Previous studies on the impact of extreme risks mostly focused on the financial market sector, especially the hedging strategies for market volatility in extreme situations (Racicot et al. 2021; Racicot and Théoret 2022). The dynamic shock responses for macroeconomic sectors affected by extreme risks are less studied. In addition, the use of nonstructural models (VAR, TVAR) to describe macroeconomic uncertainty often lacks microscopic foundations and cannot properly reflect the microscopic mechanisms and transmission channels of various macroeconomic sectors under extreme risk shocks. Most previous studies on macrouncertainty lacked a microfoundation; however, the dynamic stochastic general equilibrium (DSGE) model provides a microtheoretical foundation. This model can fully consider the impact of different shock factors, making it widely applied when investigating the volatility effects of unexpected shocks (Xiao 2018). Fernández-Villaverde et al. (2015a, b) used the DSGE model to analyze the impact of uncertainty on economic fluctuations, providing a research paradigm for such problems. Husted et al. (2020) employed the DSGE model to estimate the aggregate effects of shocks to monetary policy uncertainty on output, credit spreads, and other variables. Castelnuovo et al. (2018) utilized the New Keynesian DSGE model to study the real effects of monetary policy shocks characterized by high and low macroeconomic uncertainty on the real economy. However, most studies only focused on the impact of specific uncertainties and did not systematically account for the various characteristics of uncertainty risk, significantly reducing a model’s ability to portray disaster risks. Moreover, most previous studies that analyzed uncertainty often adopted a first-order perturbation method to approximate the DSGE model (Heiberger et al. 2017; Niu et al. 2018; Heiberger 2020). However, uncertainty risk exists in the third-order term of the DSGE model, which is related to the third-order disturbance approximation (Andreasen 2012). Therefore, a third-order approximation to the DSGE model is required to more accurately analyze the dynamic impact of uncertainty risk on the macroeconomic transmission mechanism.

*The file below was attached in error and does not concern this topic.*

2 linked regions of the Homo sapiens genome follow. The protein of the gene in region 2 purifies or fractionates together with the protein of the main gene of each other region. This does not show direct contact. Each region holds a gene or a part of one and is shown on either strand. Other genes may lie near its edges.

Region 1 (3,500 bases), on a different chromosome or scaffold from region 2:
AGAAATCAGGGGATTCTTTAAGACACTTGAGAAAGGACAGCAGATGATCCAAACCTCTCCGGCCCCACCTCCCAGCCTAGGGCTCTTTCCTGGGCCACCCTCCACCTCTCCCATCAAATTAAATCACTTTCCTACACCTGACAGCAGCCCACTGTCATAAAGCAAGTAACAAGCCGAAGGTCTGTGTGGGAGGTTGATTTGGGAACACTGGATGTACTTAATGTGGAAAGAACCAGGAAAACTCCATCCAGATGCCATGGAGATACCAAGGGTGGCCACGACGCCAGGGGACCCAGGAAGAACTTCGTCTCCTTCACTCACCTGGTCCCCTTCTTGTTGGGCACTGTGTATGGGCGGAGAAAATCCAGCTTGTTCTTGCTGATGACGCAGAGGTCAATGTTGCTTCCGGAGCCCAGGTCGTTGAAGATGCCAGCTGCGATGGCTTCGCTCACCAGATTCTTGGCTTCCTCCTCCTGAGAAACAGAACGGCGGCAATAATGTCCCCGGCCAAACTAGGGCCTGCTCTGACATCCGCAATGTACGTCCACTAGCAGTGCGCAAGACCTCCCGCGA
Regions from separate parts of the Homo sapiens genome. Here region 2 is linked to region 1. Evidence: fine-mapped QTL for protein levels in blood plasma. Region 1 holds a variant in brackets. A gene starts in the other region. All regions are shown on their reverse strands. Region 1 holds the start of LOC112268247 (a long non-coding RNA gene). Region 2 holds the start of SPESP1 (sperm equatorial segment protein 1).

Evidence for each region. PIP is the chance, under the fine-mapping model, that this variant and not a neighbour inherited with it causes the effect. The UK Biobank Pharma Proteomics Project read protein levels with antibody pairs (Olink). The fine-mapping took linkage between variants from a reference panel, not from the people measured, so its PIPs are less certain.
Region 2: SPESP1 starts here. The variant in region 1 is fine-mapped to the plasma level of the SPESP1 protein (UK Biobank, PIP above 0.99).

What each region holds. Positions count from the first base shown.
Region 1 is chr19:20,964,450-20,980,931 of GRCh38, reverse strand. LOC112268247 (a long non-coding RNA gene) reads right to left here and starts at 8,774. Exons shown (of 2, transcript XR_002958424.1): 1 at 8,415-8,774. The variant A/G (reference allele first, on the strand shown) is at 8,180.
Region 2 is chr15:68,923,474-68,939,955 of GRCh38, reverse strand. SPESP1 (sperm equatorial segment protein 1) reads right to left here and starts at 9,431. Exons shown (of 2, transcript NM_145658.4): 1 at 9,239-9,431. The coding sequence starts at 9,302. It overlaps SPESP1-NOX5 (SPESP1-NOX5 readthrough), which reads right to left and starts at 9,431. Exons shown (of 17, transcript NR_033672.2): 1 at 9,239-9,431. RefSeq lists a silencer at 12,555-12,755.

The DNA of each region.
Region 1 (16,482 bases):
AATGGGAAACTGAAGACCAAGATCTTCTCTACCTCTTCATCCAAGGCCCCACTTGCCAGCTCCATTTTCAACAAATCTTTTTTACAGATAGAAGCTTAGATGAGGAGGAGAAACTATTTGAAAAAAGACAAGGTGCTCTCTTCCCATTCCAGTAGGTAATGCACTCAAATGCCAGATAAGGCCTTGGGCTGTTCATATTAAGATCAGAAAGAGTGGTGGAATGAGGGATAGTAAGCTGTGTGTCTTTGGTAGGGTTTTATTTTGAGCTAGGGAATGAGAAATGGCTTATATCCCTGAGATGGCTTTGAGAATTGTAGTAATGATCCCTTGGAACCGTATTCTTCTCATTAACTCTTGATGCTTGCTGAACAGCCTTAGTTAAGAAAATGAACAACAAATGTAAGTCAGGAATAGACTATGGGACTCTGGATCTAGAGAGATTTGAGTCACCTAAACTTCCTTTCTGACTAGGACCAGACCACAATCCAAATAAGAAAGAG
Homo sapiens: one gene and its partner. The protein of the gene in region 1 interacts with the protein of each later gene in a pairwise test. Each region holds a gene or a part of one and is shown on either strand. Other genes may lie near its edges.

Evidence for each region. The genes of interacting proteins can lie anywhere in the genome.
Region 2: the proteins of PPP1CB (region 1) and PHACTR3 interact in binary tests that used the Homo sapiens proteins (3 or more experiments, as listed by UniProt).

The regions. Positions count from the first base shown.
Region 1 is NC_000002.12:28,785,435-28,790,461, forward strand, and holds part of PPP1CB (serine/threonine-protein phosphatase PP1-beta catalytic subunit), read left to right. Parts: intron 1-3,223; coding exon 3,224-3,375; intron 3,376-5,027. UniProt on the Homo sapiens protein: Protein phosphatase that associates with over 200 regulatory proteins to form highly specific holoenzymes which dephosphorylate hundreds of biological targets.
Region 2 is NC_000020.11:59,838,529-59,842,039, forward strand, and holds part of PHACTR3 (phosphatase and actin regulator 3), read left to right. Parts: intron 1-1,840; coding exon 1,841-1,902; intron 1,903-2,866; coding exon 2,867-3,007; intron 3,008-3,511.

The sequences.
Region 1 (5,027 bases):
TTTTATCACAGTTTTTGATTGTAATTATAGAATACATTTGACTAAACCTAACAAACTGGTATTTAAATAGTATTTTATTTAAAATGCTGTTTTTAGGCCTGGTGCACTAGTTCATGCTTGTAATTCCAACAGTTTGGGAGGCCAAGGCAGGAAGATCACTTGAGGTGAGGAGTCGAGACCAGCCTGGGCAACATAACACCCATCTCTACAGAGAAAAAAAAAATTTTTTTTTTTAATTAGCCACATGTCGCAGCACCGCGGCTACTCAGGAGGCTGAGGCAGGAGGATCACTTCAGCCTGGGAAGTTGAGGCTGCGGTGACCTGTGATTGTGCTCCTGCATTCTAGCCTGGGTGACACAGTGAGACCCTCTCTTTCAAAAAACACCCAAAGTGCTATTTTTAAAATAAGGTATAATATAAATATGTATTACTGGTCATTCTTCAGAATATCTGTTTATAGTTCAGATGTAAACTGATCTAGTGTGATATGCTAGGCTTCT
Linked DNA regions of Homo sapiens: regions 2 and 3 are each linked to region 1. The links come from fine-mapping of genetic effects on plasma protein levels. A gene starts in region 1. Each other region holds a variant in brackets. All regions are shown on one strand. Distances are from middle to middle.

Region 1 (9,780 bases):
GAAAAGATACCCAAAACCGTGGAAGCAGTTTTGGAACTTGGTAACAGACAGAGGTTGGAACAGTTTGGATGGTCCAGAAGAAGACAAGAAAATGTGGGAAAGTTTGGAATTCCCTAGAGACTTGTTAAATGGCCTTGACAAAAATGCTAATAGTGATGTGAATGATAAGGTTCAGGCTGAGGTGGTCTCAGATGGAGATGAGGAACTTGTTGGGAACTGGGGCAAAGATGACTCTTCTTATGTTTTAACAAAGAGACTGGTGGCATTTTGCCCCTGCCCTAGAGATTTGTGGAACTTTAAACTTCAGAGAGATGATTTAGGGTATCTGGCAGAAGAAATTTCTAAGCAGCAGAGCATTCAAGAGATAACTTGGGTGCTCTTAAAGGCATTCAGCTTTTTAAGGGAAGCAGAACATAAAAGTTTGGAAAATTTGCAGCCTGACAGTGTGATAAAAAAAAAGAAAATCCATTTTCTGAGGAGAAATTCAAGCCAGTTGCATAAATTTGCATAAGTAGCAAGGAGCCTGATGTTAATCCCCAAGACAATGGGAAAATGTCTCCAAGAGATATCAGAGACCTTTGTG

Uncertainty risk is often viewed as being accompanied by sudden characteristics and stochastic volatility. Scholars including Justiniano and Primiceri (2008), and Diebold et al. (2017) gradually introduced stochastic volatility into the DSGE model (DSGE-SV). The suddenness of uncertainty risk can be characterized by the tail risk that it causes. The probability distribution of the exogenous shocks of macroeconomic variables is no longer the normal distribution when affected by uncertainty risk; instead, it exhibits thick-tailed characteristics (Gong et al. 2020). Therefore, both the thick-tailed, nonnormality feature of the sudden shock process and stochastic volatility characteristics must be considered when using the DSGE model to describe the dynamic macroeconomic effects of uncertainty risk (Alessandri and Mumtaz 2019). Unfortunately, given the complexity of the high-dimensional nonlinear DSGE model, previous studies did not incorporate both the thick-tailed nonnormal distribution characteristics and the stochastic volatility characteristics of uncertainty risk. This paper introduces the Student’s t-distribution and time-varying volatility into the exogenous shock of the third-order approximate DSGE model to better describe the dynamic macroeconomic effects caused by uncertainty risk statistically and develops the high-order approximate DSGE-SV-t model. Specifically, this paper introduces the thick-tailed distribution and stochastic volatility characteristics into the third-order approximate DSGE model for all exogenous shocks to reflect uncertainty risk. We then further analyze the impact of uncertainty risk on the transmission mechanism among macro variables. The constructed model can depict the stochastic volatility characteristics of macroeconomic tail risk contagion and the exogenous shocks caused by the suddenness of emergencies and is a better quantitative fit with the actual economic data. Unlike the previous DSGE stochastic volatility model,Footnote 1 our high-dimensional model first makes a third-order approximation to DSGE to capture uncertainty risk.